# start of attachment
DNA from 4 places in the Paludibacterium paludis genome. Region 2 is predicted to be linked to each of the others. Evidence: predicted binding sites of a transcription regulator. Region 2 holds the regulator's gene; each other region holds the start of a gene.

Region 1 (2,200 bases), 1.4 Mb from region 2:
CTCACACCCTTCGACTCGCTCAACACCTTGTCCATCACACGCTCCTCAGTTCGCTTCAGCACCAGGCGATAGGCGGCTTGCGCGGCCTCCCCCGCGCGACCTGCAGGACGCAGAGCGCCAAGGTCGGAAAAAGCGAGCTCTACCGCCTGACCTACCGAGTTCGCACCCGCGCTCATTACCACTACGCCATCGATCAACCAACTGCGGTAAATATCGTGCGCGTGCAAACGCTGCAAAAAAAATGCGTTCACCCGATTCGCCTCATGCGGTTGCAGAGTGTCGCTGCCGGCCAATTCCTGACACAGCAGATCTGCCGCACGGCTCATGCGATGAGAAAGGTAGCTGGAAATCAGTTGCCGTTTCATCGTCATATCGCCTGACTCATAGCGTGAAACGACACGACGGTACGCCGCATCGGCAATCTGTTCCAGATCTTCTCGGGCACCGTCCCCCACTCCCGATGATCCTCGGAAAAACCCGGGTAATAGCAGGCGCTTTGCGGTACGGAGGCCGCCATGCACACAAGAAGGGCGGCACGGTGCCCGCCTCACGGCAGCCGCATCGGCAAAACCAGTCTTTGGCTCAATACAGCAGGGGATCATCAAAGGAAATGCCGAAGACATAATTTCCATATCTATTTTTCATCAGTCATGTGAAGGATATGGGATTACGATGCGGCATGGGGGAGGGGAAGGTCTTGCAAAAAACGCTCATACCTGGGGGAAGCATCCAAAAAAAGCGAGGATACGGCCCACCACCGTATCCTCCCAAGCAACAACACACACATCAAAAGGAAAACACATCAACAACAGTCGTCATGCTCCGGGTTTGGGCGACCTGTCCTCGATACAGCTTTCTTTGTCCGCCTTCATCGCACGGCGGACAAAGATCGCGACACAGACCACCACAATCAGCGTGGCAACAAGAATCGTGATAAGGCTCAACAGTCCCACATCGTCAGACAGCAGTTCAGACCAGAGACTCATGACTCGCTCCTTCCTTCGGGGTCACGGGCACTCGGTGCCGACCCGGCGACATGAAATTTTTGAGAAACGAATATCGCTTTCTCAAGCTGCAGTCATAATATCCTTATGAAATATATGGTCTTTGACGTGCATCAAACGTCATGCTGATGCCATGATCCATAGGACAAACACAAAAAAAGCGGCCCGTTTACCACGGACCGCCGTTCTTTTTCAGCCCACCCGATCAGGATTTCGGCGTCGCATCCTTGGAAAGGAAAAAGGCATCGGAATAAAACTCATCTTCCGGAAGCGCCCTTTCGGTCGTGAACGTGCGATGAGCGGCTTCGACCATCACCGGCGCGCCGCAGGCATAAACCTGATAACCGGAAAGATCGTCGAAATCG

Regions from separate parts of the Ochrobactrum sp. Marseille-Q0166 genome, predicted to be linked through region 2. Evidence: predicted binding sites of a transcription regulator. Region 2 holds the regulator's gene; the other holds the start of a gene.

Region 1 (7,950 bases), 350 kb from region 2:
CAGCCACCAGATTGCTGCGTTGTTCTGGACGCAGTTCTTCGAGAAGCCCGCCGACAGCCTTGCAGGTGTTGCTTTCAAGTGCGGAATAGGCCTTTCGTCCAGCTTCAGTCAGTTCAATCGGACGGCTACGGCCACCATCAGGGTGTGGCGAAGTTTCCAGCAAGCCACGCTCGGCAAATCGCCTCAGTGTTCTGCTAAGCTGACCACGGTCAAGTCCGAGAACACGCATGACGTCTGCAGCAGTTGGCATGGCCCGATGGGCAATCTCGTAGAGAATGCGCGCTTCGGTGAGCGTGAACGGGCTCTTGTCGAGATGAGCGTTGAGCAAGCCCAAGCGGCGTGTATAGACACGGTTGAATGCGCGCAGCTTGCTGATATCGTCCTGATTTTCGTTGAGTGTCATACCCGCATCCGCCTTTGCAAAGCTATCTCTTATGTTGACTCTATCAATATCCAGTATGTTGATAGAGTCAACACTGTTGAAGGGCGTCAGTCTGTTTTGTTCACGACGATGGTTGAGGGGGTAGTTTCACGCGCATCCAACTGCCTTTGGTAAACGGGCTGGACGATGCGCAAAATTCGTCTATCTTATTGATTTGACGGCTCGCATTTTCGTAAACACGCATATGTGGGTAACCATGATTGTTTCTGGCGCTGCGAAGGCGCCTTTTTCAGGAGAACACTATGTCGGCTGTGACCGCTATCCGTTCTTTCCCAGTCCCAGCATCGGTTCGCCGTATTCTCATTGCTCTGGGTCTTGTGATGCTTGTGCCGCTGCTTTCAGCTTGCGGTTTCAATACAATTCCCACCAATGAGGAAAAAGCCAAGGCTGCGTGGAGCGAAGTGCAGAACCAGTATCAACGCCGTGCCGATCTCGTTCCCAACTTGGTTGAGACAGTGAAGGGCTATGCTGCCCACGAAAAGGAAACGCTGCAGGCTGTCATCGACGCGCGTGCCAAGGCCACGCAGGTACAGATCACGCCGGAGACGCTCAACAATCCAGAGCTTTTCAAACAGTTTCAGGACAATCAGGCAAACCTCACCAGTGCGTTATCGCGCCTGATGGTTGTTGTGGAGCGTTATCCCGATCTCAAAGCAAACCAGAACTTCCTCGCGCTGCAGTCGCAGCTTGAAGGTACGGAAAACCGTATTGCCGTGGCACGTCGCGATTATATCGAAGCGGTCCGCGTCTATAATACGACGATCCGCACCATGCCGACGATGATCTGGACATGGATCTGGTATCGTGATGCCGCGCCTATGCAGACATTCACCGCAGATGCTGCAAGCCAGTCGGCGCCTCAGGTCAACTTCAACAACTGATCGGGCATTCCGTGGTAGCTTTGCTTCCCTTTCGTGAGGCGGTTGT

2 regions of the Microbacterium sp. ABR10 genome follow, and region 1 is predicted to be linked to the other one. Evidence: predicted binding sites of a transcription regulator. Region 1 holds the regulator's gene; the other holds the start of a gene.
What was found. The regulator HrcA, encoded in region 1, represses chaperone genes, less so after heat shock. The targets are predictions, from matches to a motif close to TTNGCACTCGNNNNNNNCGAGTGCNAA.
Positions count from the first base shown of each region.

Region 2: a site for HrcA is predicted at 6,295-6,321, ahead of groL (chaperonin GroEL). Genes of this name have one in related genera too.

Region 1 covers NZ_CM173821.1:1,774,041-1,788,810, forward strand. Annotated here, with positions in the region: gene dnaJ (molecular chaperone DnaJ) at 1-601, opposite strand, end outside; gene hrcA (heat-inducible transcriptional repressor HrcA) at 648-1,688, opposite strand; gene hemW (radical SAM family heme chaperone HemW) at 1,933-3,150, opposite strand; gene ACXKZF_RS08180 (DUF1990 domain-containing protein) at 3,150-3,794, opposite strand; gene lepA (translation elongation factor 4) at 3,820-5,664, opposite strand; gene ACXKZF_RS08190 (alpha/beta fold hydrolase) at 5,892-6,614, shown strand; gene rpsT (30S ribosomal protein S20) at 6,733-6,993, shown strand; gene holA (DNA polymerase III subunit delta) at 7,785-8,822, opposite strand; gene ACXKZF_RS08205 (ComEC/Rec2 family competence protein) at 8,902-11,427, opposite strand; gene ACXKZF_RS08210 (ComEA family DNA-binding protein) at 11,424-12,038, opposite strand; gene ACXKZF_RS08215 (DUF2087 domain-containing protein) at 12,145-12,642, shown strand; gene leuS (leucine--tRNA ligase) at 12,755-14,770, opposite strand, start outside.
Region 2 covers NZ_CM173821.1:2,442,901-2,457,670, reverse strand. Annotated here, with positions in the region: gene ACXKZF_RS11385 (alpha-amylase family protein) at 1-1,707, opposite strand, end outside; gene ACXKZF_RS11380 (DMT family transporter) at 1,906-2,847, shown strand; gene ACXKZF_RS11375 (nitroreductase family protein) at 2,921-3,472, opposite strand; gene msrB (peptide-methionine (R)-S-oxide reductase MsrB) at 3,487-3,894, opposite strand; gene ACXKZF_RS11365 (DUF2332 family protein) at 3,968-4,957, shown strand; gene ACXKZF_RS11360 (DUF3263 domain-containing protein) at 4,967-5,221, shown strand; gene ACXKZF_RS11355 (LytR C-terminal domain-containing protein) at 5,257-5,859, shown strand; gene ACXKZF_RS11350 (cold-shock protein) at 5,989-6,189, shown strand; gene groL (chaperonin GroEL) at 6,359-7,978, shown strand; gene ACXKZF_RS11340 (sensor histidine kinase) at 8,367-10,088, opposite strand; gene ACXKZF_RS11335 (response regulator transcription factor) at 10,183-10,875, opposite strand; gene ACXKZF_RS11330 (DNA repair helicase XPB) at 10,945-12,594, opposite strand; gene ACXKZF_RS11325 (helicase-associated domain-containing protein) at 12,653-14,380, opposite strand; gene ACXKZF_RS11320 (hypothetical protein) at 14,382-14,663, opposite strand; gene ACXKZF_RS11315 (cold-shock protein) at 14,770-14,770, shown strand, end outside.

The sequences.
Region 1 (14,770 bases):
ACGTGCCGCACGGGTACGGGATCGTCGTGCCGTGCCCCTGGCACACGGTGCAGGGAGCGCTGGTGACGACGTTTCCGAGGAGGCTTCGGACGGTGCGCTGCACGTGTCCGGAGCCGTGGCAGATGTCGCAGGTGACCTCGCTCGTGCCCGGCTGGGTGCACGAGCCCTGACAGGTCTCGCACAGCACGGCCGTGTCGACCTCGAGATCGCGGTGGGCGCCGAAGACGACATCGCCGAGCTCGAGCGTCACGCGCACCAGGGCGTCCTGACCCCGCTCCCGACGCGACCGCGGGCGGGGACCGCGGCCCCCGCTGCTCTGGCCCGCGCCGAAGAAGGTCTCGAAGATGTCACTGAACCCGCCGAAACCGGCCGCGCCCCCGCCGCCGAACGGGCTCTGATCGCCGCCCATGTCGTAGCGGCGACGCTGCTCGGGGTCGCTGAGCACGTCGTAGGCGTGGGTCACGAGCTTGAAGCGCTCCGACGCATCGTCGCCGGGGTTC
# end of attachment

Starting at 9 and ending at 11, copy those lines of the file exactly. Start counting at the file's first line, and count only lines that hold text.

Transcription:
Positions count from the first base shown of each region.

Region 2: a site for HrcA is predicted at 6,295-6,321, ahead of groL (chaperonin GroEL). Genes of this name have one in related genera too.

Region 1 covers NZ_CM173821.1:1,774,041-1,788,810, forward strand. Annotated here, with positions in the region: gene dnaJ (molecular chaperone DnaJ) at 1-601, opposite strand, end outside; gene hrcA (heat-inducible transcriptional repressor HrcA) at 648-1,688, opposite strand; gene hemW (radical SAM family heme chaperone HemW) at 1,933-3,150, opposite strand; gene ACXKZF_RS08180 (DUF1990 domain-containing protein) at 3,150-3,794, opposite strand; gene lepA (translation elongation factor 4) at 3,820-5,664, opposite strand; gene ACXKZF_RS08190 (alpha/beta fold hydrolase) at 5,892-6,614, shown strand; gene rpsT (30S ribosomal protein S20) at 6,733-6,993, shown strand; gene holA (DNA polymerase III subunit delta) at 7,785-8,822, opposite strand; gene ACXKZF_RS08205 (ComEC/Rec2 family competence protein) at 8,902-11,427, opposite strand; gene ACXKZF_RS08210 (ComEA family DNA-binding protein) at 11,424-12,038, opposite strand; gene ACXKZF_RS08215 (DUF2087 domain-containing protein) at 12,145-12,642, shown strand; gene leuS (leucine--tRNA ligase) at 12,755-14,770, opposite strand, start outside.